During the times when I might have had my own space, I wound up helping other people out and giving them a place to stay…often for extended periods of time. Including now, when my adult daughter’s family became houseless right after Thanksgiving. Her family of five plus one on the way moved into my tiny two bedroom, one bath apartment. Even before they moved in, though, my space wasn’t my own because her younger sister, who I was partially co-parenting, but mostly single parenting, is autistic and at 10 years of age refused to sleep by herself.
So, yeah, I have no clue how to own and occupy space that’s just mine.
The second fear is that, if I push the issue and push my daughter’s family out, I’ll be abandoning them, abandoning her, the way I was. Well, maybe not the way. After all, my mother’s undiagnosed, untreated mental health issues are what caused her suicide. But, she left me alone and, even as a 50 year old woman, there are times when I wish I had a mother to turn to. I don’t want her to ever feel that I won’t be available when she needs me and, right now, she needs me.
Finally, the third fear is intertwined with the second fear. I’m afraid of losing relationship with her and my grandchildren. Six years ago, my relationship was so broken with her that I had to find out from an old family friend that she had gone into premature labor and was in the hospital. She didn’t want me there. Now she’s about to give birth to baby #4. I don’t ever want to be in a position where I am not wanted or allowed to be in my daughter’s or grandchildren’s lives again.
Well, that’s enough processing for now. I know this was long. Thank you for sticking with me until the end.
I’m pretty sure I got the job. I should find out for sure today or tomorrow, at the latest.
I don’t even have the job yet and my brain has, without my authorization, already begun worrying and spinning about things that might not ever happen, but, have the potential to. I call this “future tripping.”
What am I future tripping on? I’m glad you asked. I’m happy to tell you all about it. Maybe getting it out of my head will help.
1. What if my daughter goes into labor while I’m at work? What if she goes into labor before my shift is supposed to start? I’m the one who’s supposed to drive her to the birthing center. I have no idea who else she could call on to do this for her. Going into full-term labor, without any sign of complication is not a reason to call an ambulance. Even if it was, she’s adamant about not having this child in a hospital setting. She has trauma around her first child’s premature birth and three-week hospital stay.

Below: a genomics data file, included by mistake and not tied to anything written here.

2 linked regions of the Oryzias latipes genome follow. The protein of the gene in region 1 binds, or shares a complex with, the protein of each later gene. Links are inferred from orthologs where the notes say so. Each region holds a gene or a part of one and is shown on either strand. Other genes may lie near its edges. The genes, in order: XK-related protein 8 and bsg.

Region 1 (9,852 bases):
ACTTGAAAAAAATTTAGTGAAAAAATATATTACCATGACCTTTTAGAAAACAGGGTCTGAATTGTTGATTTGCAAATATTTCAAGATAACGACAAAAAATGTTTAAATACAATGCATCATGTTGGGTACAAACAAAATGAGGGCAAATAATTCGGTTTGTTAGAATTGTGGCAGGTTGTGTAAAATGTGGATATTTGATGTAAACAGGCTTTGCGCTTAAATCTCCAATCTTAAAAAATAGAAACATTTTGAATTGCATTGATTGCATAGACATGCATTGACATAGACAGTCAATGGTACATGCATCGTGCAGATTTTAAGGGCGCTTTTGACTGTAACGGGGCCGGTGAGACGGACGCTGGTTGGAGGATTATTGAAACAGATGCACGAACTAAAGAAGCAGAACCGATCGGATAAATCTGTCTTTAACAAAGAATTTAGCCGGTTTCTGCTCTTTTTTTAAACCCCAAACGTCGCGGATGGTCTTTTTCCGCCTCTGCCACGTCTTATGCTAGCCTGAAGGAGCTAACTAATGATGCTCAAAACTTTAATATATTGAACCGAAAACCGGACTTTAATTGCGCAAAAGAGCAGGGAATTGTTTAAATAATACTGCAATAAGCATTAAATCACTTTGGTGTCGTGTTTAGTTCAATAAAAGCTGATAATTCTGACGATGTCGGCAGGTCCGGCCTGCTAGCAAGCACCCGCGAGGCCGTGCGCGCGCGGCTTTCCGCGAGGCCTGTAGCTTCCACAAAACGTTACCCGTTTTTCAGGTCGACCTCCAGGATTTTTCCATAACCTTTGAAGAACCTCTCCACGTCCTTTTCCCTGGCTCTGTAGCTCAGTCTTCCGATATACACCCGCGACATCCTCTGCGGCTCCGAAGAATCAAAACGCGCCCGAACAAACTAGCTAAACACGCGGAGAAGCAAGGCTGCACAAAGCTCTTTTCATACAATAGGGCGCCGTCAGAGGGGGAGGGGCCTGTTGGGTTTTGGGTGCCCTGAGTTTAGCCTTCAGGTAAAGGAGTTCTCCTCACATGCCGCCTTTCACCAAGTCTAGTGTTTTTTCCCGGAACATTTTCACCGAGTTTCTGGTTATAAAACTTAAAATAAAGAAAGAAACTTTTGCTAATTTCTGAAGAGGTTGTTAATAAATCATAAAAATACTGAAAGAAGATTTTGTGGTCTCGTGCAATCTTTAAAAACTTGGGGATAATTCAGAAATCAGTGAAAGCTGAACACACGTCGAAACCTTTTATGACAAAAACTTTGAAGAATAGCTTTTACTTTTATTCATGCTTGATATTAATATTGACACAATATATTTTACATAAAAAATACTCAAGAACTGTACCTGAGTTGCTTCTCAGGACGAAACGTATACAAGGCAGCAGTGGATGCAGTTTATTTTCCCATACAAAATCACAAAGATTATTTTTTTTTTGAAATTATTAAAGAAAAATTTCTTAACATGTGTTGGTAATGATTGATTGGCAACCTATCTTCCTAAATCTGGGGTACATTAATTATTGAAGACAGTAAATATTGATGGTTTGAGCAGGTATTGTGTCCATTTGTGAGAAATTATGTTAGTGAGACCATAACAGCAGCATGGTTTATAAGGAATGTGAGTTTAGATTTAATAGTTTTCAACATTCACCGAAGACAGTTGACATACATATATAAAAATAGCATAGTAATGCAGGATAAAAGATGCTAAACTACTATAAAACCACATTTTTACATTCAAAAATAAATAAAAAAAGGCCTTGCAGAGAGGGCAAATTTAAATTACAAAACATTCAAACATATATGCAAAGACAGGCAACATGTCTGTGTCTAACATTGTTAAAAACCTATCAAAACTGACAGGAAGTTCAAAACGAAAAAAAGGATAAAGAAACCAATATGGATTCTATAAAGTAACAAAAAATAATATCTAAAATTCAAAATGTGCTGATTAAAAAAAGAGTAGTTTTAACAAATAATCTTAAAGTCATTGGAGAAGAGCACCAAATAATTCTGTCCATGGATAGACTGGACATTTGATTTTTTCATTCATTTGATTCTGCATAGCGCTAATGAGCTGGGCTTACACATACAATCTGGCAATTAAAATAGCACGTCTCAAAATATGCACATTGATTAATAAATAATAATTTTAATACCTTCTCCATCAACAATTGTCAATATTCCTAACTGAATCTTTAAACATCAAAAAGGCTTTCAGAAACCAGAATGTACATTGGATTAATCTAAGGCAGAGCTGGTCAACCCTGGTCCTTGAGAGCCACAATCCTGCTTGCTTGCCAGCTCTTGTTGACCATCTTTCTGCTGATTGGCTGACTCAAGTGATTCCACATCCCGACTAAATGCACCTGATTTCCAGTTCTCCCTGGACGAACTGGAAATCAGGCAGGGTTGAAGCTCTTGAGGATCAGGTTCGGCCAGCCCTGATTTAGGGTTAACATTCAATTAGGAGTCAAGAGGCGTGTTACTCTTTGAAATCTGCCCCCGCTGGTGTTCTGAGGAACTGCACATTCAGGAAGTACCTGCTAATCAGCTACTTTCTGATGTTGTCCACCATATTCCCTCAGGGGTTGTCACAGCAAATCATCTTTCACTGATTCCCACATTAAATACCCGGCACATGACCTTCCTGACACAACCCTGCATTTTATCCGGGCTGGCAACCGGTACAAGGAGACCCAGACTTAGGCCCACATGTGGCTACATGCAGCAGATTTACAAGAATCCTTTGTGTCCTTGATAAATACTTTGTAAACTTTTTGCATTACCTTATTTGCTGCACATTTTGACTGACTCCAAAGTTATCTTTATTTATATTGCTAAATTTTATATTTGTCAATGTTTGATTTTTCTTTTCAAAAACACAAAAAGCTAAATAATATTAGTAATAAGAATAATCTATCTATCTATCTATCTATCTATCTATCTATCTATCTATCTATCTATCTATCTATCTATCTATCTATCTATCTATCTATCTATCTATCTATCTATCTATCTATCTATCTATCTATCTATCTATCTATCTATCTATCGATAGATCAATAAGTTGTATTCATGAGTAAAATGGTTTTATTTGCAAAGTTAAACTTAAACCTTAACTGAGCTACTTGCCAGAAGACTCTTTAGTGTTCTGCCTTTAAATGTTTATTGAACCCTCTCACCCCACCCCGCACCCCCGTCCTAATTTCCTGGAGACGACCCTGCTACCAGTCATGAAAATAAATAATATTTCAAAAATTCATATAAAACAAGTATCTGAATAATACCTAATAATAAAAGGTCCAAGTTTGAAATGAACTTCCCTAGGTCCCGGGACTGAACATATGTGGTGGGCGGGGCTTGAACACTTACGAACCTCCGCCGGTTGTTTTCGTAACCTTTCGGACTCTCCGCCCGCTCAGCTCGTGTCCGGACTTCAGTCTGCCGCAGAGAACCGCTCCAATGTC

2. Physicality…what if I’m not physically able to keep up with my physical duties? I’m incredibly out of shape. I may have indicated to the interviewer that I can do all the things, when I’m not 100% sure I can do them all. Some of that has to do with my weight/size. Remember the Binge Eating Disorder I mentioned in yesterday’s post? Well, between that and the lack of physical activity from the depression I struggled with for more than a year, I gained 60+ pounds over the past 15 months. The last time I stepped on a scale I was less than 10 pounds away from 300 pounds. I don’t look it, but I feel every ounce.
3. Parenting time with my youngest daughter. I’ve already barely seen here because of Social Distancing and Stay Home, Save Lives, since she lives with her father now. Saturdays were intended to be my days with her. During the interview, the interviewer asked about my preferred work days and hours, as well as location…promising, right? Currently, Sundays are my faith days and Tuesdays are when I have my counseling and other appointments. He said they don’t usually split days off. So, he said if I get Sundays, then Mondays would be the other day off. That means working on Saturday. If I get the day shift, 7am -3pm,then I could still spend time Saturday with her. If I get swing shift, 3pm – 11pm, I wouldn’t be able to see her on Saturdays at all.
4. Who will be available to help my daughter’s family for the post-birth, taking care of baby, as well as the other three. Their dad is there and has been doing a good job of parenting and being a stay home dad while my daughter works. But, honestly, both of them are dealing with some undiagnosed/untreated depression and PTSD. So, postpartum depression is a big potential thing. I know, I know. None of this on me or my responsibility…but, my daughter’s and my grandbabies’ wellbeing is so important to me.
I still don’t know for sure if I have the job. So, none of this is helpful to be worrying about. So, what is it all about?
My therapist touched on it a lttle bit this week: I have an issue with rejection and not being enough. I thought, at the time that it had something to do with a maternal/mentor relationship that ended about ten years ago. However, now that I’m really thinking about it, I think it all goes back to family of origin and never having any security and stability, plus never feeling that a) I couldn’t do enough or do things the way I was expected to; and b) the rejection I experienced from my adult children in recent history and having been told, about four years ago, that I would never have a place in my grandkids’ lives.
Things are really good with me and my daughter and significantly better with my son than they used to be. But, I guess, I still am carrying that fear of rejection and not being good enough to have a place in my own family. Whih is complete b.s. and patently untrue. Now, if my brain would actually process those truths, I’d be golden.